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Celebrating Eid The Turkish Way

In Turkey, desserts symbolise happiness and goodwill. It represents sharing, having a good conversation and no special occasion is complete without a traditional dessert or a small piece of lokum. Turks also have a saying which goes ” Let’s eat sweet and talk sweet.” However, after Ramadan, these desserts and candies hold a very important place because this 3 day period is called the Sugar Eid. During Eid after Ramadan by offering sweets and dessert to friends family and neighbours is a symbol of hospitality. Eid ul-Fitr is the Arabic name of this religious holiday. Eid meaning “festivity” and Fitr meaning “original nature.”

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Many people spend the Ramadan Feast Eve preparing traditional desserts, such as baklava, halva, kalburabasti for the big feast to come. Some Turkish people shop for new clothes on the day before Eid. It is a tradition to get children new and smart clothing, which they then wear during the holiday.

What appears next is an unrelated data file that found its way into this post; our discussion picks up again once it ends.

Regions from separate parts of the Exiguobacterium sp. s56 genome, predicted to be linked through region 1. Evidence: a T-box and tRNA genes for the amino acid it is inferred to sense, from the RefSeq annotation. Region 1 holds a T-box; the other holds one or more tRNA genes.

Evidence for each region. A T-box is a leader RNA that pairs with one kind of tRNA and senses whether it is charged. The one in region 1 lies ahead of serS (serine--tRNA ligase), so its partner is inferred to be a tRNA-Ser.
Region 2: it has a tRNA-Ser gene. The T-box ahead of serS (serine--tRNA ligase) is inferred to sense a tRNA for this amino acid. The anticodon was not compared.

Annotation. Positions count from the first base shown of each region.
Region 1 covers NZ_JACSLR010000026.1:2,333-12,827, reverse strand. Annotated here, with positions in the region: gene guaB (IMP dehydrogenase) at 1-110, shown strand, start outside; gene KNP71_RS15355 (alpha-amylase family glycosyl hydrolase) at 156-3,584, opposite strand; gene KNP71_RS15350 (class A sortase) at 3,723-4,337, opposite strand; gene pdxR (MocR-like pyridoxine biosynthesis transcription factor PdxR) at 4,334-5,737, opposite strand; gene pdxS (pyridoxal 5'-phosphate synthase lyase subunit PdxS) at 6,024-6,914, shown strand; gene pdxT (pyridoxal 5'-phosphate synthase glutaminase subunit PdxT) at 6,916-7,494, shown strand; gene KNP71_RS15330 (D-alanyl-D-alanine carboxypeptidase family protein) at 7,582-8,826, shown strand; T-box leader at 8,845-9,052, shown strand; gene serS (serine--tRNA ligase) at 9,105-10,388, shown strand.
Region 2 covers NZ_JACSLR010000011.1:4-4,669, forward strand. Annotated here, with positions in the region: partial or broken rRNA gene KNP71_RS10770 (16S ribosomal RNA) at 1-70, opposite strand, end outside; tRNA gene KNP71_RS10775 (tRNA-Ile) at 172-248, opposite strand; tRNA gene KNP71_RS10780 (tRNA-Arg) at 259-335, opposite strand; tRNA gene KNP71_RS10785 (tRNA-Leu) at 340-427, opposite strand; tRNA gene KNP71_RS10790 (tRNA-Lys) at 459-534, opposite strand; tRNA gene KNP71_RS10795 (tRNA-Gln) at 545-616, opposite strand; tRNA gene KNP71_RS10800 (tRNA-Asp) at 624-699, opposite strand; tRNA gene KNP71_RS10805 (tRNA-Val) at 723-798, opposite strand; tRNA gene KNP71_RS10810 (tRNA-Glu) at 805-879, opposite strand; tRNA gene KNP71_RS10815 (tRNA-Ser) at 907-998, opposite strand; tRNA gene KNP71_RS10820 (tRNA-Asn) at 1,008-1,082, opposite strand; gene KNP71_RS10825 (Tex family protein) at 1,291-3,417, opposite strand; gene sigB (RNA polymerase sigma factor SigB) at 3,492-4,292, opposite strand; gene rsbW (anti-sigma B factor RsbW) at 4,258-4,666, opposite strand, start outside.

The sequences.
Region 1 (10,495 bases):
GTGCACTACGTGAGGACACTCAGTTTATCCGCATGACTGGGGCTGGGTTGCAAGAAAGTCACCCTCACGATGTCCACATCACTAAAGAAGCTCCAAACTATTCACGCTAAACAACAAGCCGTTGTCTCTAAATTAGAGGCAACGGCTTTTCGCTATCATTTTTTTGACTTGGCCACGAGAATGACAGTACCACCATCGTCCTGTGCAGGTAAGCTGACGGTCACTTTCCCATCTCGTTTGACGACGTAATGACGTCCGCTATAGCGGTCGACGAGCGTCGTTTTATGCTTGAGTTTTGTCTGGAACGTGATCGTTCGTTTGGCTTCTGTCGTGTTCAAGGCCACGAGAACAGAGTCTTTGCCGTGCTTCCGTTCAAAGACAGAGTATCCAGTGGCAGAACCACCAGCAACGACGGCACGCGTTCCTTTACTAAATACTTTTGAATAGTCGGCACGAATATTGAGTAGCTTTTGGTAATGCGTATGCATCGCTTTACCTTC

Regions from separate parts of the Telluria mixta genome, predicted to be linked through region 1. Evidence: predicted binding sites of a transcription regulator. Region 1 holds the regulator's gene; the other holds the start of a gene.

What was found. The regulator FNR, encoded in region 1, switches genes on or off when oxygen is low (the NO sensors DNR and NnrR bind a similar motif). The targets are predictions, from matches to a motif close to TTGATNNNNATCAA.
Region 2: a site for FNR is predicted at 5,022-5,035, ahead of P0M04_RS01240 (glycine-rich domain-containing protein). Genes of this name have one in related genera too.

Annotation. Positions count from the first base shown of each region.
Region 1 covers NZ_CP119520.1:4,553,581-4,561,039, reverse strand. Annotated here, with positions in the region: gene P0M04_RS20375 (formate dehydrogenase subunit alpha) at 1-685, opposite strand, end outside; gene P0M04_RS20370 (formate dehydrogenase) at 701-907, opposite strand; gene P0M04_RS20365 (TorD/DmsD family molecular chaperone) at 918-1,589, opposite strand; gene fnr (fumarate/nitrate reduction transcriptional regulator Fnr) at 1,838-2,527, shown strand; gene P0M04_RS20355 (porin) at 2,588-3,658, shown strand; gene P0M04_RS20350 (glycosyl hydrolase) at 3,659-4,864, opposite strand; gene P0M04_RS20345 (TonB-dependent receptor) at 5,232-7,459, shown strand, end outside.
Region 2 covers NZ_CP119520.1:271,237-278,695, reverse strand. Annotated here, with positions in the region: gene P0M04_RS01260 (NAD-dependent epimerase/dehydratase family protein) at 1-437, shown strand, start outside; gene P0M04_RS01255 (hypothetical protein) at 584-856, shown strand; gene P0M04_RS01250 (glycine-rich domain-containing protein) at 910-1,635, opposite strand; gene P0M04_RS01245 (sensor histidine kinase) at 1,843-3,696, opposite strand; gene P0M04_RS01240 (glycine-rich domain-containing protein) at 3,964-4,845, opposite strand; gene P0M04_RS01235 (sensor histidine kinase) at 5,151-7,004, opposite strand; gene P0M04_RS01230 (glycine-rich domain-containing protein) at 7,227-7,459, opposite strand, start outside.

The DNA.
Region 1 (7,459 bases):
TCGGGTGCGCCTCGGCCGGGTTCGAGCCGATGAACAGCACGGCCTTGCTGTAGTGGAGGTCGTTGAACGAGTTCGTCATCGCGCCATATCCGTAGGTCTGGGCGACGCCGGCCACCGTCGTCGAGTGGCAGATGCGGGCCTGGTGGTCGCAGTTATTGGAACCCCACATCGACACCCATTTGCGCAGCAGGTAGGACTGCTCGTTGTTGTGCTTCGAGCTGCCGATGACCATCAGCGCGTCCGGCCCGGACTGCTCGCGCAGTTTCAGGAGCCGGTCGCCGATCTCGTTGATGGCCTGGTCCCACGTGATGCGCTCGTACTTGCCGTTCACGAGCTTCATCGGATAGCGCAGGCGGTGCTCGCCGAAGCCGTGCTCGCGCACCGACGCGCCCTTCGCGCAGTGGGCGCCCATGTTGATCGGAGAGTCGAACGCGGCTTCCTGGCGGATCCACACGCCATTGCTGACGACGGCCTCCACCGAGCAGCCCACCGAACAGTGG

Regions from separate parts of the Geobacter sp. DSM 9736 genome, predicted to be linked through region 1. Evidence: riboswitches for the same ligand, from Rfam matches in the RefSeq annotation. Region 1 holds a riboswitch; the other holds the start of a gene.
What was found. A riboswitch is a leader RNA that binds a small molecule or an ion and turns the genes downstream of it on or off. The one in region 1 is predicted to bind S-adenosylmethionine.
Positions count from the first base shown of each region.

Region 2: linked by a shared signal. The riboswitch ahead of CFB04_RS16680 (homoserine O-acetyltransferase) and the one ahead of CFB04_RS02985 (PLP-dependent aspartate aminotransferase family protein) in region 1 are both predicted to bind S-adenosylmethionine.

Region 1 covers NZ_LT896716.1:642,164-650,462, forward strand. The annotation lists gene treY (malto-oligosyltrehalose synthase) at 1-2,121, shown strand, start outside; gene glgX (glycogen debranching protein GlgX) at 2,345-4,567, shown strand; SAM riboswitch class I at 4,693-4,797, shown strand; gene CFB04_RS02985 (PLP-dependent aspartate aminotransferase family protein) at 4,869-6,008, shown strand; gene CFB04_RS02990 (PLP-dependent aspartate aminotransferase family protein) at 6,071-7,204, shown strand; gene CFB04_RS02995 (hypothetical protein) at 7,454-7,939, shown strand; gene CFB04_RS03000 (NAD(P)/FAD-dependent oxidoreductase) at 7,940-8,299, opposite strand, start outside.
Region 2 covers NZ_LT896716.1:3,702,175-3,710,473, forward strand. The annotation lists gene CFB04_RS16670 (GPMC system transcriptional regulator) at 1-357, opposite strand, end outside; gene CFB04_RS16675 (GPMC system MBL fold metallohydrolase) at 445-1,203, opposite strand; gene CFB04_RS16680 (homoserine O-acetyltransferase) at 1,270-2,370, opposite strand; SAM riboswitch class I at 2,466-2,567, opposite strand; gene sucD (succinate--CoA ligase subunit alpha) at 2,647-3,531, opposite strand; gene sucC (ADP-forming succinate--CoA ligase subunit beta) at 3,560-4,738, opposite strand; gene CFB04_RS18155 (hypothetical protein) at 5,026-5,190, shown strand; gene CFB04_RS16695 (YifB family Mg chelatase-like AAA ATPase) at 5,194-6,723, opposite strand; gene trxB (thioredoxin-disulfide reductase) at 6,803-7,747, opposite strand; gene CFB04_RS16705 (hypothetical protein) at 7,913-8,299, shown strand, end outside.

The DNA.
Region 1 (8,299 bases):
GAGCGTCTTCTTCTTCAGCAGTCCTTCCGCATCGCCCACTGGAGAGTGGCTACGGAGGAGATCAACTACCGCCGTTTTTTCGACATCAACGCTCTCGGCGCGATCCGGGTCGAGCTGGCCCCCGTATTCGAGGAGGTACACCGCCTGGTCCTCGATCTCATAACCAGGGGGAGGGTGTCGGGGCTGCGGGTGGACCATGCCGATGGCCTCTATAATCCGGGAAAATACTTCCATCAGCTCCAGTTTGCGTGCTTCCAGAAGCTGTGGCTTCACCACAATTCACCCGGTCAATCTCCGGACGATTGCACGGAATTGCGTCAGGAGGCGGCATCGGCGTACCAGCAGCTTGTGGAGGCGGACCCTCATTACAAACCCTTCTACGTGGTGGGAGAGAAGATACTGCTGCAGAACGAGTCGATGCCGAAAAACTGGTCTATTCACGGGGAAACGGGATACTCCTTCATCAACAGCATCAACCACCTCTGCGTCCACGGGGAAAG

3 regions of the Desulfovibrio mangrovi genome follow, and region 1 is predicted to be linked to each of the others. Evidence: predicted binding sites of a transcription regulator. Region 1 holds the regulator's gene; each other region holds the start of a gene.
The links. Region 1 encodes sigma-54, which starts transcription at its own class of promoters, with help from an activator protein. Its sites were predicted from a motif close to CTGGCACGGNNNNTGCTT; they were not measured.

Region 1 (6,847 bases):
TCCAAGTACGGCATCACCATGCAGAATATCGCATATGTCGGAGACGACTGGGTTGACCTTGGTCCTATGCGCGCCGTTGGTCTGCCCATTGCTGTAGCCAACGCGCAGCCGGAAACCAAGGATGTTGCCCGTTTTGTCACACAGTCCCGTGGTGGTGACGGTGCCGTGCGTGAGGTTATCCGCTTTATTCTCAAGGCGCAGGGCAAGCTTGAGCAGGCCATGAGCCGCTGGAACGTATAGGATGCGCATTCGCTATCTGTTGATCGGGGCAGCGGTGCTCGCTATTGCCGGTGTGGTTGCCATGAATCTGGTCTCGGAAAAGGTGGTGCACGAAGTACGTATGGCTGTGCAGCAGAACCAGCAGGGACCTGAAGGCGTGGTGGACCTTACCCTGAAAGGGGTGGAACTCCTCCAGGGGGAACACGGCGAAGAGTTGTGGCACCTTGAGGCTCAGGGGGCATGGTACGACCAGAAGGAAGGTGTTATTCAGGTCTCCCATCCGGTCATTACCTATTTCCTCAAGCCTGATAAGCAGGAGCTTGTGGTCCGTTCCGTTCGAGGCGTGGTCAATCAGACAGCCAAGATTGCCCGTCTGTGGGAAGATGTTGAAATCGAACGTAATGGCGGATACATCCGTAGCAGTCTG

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It’s not just about eating sweets or doing shopping all day long either. It is paying respect to the elders and making the children happy as well. Kissing the right hand of the elders and placing it on the forehead is a custom to show respect and greet them for the Bayram. The fist thing said during these visits is Bayramınız Kutlu/Mübarek Olsun, meaning “May Your Feast Be Blessed”.

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The Ramadan Feast is the first day of Shawwal which is the 10th month of the lunar Islamic calendar. Because it is calculated by the lunar calendar, the day of first Ramadan Feast changes every year. Celebrating Eid and having a feast after Ramadan after a month of fasting is one of the earliest and most important traditions of Islam.